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Data scientists are some of the most sought-after professionals today, and for a good reason; they are essential for transforming the growing volume of raw data into actionable information for organizations across all industry verticals.
Despite this, enterprises struggle to understand what educational or work backgrounds a potential data science hire should have before bringing them onto the team. The answers vary, even as organizations' need for properly utilized data does not.
Data science job requirements
Organizations invest heavily in data as a corporate asset, and there is more data available to them than ever before, said Khaled Ghadban, director of analytics and AI services at Alessa by Tier1 Financial Solutions.
With that in mind, "data science is quickly becoming something that's more than just a 'nice to have' but more of a 'need to have' now," he said.
Organizations typically want potential hires to have a high level of education and work experience that enables them to turn theoretical approaches into real-world problem-solving.
"An education in statistics, math or computer science along with training in data mining, data analytics, internal problem-solving has to be combined with experience," said Tendü Yogurtçu, CTO at Precisely, a vendor of data integration, quality and enrichment software, and herself a recipient of a doctorate in computer science.
How to hire data scientists: Necessary skills and education
When hiring for a data scientist position, most organizations seek candidates with at least a master's degree in data science, computer science, math or a related discipline. Some hiring managers want candidates who have even more advanced levels of education, namely doctorate courses or degree.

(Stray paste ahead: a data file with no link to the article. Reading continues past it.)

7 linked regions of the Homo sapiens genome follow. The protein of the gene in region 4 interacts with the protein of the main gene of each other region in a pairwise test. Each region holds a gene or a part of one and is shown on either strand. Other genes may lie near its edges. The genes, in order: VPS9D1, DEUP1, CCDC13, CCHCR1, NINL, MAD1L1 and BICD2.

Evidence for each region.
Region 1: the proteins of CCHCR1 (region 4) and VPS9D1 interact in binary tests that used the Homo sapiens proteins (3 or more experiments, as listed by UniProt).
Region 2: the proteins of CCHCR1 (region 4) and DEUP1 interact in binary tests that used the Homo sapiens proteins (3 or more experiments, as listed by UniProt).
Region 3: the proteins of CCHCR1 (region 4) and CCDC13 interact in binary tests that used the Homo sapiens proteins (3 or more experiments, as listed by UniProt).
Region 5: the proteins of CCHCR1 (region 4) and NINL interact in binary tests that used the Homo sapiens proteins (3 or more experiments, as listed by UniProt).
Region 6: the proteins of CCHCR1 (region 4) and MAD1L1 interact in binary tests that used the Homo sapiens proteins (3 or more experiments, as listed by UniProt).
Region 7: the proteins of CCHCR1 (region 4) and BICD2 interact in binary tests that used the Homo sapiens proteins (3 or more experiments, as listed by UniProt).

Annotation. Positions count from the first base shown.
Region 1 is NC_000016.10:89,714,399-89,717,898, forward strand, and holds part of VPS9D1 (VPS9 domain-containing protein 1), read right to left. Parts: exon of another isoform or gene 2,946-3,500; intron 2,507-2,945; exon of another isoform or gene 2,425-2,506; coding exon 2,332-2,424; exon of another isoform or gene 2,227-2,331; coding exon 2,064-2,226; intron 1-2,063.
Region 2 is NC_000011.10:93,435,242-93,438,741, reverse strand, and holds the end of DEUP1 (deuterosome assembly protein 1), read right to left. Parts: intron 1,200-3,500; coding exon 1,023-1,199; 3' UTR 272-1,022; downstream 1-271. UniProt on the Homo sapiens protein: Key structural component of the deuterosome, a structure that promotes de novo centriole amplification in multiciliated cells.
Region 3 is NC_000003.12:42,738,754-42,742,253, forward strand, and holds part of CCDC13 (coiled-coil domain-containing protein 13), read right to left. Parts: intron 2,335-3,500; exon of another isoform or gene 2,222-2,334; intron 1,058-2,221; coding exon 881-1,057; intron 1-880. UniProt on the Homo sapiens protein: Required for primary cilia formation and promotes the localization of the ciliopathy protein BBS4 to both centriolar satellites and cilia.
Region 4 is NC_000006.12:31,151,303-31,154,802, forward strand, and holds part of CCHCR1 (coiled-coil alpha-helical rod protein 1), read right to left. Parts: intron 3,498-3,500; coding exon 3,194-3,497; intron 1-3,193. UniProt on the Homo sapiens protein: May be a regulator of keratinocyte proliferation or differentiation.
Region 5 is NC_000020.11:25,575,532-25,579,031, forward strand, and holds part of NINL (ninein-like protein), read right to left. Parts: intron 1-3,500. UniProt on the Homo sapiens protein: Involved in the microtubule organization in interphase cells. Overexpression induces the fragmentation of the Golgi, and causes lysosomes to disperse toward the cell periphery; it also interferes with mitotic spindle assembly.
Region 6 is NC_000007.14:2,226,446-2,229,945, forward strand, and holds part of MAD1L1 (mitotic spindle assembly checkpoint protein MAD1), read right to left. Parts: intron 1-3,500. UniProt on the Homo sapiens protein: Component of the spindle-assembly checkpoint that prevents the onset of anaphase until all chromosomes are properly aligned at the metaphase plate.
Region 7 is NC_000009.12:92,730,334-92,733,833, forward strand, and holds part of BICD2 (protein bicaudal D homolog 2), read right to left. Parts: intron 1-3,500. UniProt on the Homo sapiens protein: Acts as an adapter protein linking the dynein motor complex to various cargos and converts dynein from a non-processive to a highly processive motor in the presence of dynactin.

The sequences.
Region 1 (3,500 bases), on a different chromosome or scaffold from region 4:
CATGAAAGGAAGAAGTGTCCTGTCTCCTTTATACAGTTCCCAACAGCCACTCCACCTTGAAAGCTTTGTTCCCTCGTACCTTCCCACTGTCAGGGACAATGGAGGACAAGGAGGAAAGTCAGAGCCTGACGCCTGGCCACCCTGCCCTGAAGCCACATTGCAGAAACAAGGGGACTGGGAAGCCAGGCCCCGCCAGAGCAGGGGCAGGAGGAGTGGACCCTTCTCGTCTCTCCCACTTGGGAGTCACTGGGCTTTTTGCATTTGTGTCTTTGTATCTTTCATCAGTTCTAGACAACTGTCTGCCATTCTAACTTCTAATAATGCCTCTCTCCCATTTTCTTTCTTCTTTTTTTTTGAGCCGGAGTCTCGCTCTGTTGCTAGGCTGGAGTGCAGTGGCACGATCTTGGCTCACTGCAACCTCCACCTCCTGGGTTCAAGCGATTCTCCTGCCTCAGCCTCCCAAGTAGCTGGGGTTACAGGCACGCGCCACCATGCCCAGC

Consider the observations from Robert Half Technology, which shared its career insights in a 2020 online post: "While a Ph.D. or other advanced degree may not be essential to get hired for an entry-level data scientist role, it is likely to become more important as you look to advance in your data science career."
Moreover, enterprise leaders said they want their data scientists to continue to advance their learning even further while employed.
"One thing we know about this space is it's very rapidly evolving, so the ability to develop one's self is a key skill," Yogurtçu said.
Yogurtçu said she assesses candidates on their willingness to keep learning. She said her company offers educational opportunities, such as peer training and online learning platforms, to help its data scientists further hone their skills. This helps them boost their careers, while also advancing the organization's data program.
Data scientists don't need to look far to find supplemental training -- numerous online learning platforms, including EdX and Udemy, offer free or inexpensive data science, AI, and analytics courses. Many technology vendors also offer free online training sessions for people looking to learn their data science tools.
In fact, ongoing training is so important in the data science field that organizations sometimes see a willingness to learn coupled with the ability to put that learning into practice as enough for professionals from other disciplines to land a data scientist position even if they don't have advanced degrees in the field.